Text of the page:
Monday, January 16, 2012

Getting the Most out of Education

Last week, on TED Conversations, (look it up and thank me later) the question was posed:

Should public schools in the United States eliminate the traditional A to F grading scale? And if so, what assessment do we replace it with?

YES YES YES it should be replaced.

We should instill some standards of quality in the culture of our too-often-lackadaisical education system. There should only be one acceptable grade: "A"

If a student does not perform up to an "A" grade, they should have to repeat, repeat, repeat the test/paper/project/class until they can DEMONSTRATE competency.

No more pushing kids along just because the class schedule dictates. One of the most common curriculum structures is to progressively introduce new concepts which are built on previously-introduced concepts. A student who demonstrates an inadequate command of a concept gains little by getting a "D" or "F" and then continuing on with the class to the next concept. This is REALLY how we leave children behind.

Monday, January 09, 2012

Getting the Most out of Youth

This week, on TED Conversations, (look it up and thank me later) the question was posed:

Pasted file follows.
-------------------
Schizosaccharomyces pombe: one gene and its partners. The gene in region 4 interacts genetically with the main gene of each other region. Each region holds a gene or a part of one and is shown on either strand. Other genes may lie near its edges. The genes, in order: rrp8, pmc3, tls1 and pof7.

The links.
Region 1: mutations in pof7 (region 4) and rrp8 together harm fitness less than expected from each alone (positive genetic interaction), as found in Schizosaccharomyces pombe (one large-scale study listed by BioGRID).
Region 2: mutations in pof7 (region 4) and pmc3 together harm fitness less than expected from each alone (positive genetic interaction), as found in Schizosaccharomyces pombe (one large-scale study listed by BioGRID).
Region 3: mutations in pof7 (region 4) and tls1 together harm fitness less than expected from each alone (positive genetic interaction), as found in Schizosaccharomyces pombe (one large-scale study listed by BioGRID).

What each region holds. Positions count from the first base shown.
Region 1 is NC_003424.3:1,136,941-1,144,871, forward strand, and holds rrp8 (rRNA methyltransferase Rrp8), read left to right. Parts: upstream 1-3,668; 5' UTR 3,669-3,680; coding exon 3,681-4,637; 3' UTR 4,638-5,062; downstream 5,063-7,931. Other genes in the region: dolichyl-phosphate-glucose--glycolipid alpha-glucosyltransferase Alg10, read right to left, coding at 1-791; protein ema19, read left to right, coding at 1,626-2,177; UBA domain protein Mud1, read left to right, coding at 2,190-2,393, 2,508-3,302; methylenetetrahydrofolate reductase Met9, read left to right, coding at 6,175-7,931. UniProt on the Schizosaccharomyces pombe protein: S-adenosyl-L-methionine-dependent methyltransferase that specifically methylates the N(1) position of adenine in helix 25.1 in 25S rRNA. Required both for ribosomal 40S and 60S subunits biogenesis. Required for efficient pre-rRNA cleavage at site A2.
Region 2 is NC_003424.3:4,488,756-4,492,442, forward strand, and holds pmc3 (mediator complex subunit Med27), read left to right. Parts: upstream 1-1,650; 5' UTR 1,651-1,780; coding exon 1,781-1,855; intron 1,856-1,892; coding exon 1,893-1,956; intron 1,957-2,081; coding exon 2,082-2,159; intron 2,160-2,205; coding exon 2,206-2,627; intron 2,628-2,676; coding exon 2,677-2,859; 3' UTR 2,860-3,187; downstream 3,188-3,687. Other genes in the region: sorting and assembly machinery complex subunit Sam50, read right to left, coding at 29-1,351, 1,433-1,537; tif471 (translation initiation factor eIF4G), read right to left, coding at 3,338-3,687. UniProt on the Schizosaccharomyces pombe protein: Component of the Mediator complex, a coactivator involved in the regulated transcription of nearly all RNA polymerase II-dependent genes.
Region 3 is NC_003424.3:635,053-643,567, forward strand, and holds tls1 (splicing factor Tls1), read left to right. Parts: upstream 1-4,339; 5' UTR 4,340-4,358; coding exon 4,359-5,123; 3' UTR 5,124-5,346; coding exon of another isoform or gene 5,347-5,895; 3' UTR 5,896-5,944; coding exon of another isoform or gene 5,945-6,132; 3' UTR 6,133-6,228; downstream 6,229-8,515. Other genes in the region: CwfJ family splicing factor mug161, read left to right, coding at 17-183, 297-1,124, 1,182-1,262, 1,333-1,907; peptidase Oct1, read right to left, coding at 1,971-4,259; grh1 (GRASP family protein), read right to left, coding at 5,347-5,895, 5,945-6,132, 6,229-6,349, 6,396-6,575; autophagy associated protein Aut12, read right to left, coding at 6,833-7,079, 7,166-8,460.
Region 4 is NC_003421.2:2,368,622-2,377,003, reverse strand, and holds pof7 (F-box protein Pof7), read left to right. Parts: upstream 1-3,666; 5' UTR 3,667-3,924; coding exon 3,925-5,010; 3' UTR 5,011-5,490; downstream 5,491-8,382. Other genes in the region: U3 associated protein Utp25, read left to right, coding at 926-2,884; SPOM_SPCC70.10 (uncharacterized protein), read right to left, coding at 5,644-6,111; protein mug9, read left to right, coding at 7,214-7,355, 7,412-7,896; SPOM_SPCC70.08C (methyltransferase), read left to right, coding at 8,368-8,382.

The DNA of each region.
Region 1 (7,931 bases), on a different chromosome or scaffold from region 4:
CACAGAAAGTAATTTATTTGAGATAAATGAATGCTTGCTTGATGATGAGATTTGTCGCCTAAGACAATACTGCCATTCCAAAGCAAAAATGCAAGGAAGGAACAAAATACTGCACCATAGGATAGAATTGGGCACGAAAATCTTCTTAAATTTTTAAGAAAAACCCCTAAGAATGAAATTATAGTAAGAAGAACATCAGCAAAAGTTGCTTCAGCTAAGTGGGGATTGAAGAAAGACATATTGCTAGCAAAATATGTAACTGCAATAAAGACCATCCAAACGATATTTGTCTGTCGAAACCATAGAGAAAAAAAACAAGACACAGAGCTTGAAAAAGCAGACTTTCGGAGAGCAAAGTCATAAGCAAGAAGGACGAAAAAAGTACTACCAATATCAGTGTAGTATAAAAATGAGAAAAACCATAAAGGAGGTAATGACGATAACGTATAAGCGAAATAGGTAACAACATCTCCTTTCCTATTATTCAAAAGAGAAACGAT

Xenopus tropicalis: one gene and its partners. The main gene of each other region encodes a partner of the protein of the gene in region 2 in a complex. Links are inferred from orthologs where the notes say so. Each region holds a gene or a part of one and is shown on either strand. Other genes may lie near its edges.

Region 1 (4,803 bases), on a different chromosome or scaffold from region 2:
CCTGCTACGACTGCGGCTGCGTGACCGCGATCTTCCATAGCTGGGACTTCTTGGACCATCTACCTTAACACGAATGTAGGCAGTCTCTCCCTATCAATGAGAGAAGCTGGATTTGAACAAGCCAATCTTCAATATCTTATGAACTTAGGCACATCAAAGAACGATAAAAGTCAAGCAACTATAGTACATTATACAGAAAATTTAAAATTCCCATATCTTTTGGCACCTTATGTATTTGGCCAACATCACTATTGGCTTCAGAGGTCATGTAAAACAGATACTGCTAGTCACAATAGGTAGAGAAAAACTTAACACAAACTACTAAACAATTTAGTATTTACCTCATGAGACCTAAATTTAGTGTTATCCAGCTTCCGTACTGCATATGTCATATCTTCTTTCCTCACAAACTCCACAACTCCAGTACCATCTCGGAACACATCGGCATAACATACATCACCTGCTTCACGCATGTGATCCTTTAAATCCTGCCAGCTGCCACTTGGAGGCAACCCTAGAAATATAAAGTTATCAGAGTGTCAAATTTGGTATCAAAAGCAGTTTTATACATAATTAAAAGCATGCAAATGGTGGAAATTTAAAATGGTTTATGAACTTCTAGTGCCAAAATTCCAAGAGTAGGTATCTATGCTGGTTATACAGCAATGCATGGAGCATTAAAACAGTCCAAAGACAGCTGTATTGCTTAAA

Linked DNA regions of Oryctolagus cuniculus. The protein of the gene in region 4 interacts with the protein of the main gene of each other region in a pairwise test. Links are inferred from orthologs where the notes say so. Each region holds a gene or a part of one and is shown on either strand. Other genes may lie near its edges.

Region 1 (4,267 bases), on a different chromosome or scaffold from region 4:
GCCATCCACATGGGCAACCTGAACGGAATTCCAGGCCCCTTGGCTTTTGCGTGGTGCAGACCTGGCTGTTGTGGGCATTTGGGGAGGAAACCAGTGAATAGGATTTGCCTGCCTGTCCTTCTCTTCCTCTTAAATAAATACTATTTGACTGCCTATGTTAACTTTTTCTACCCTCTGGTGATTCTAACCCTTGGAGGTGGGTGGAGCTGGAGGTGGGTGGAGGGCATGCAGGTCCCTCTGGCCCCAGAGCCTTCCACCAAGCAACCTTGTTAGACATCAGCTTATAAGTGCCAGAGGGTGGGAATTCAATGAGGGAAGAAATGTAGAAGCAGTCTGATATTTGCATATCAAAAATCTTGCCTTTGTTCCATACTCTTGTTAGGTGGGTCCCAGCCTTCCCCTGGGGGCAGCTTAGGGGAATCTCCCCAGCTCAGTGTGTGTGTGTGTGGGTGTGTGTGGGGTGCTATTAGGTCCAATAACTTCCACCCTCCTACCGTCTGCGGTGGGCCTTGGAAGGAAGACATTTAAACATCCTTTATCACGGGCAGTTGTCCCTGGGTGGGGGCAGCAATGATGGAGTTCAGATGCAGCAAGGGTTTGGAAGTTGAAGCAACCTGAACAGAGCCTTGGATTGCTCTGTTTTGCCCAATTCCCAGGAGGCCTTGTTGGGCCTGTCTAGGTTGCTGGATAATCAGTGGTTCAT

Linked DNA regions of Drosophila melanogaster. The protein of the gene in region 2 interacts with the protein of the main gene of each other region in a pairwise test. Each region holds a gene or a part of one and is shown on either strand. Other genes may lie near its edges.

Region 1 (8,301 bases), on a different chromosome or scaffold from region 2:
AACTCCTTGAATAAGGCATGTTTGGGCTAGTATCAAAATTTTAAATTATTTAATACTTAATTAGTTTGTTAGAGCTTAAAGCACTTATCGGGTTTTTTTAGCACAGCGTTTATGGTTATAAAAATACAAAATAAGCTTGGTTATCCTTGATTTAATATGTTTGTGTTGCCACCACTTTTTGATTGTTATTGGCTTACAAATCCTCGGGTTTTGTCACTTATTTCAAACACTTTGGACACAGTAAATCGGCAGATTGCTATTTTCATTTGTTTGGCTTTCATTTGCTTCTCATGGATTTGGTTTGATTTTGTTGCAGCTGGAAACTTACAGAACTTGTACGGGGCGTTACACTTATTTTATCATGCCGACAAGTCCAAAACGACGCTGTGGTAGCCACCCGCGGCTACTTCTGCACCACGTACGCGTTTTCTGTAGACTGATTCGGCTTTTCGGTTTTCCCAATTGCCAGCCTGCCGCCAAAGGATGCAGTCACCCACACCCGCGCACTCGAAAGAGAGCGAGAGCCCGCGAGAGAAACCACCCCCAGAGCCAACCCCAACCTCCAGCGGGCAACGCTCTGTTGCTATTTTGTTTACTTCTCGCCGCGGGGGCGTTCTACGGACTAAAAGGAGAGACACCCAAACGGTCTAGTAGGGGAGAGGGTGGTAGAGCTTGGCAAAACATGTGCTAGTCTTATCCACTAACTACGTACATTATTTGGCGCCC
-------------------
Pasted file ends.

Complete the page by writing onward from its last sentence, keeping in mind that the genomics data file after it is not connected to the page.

Roughly 52% of the world's population is under 30. What is best way to harness the energy and ideas of youth?

 To me, step one would be to make sure that energy and creativity are informed. Some background:

I certainly recall formulating incredibly strong opinions in my teens and 20's which later, based on a broader understanding, were dead wrong. I suspect I'm not the only one.

Furthermore, nothing helps me really "gel" or solidify my opinion on something like trying to explain it to someone. Kinda like posting here on Ted Conversations!

Many curricula, especially in the US, rely too heavily on reading- and lecture-based pedagogy. Similarly, our adulthood self-education relies far too heavily on reading- and talking-head-debate based TV and print media. We sit and stare quietly, deciding to agree or disagree with the point being made. Later, over dinner when we try to explain it to our kids, we are disturbed to discover all the holes in our understanding or logic.

Innovation, dynamism, and human caprice are forcing many of us to continually reinvent ourselves professionally. Yet we still instill in our youth in a concept of "profession" tied to a specific set of skills. ("What do you want to be when you grow up?). As TED speaker Sarah Kay challenged: "How many lives can you live?" In prior centuries, the answer was one, but today's youth will be REQUIRED to reinvent themselves over and over again.

Therefore, I would advocate a two-pronged approach:

1/ further a culture of continual education. Make it socially desirable to question your opinions, to seek to further your understanding. Continued lifelong education is the best way to optimize our chances of continually contributing to (or maybe even disruptively improving) our world and thus achieving our life goals.

2/ make that education participatory and practical. University is great, but it so often misses the important applied education. We thus force our young and educated to take a leap of faith into the market across a chasm of lack of experience in applying their knowledge.

Wednesday, January 04, 2012

Fear Rick's Vest

No, really. Be afraid!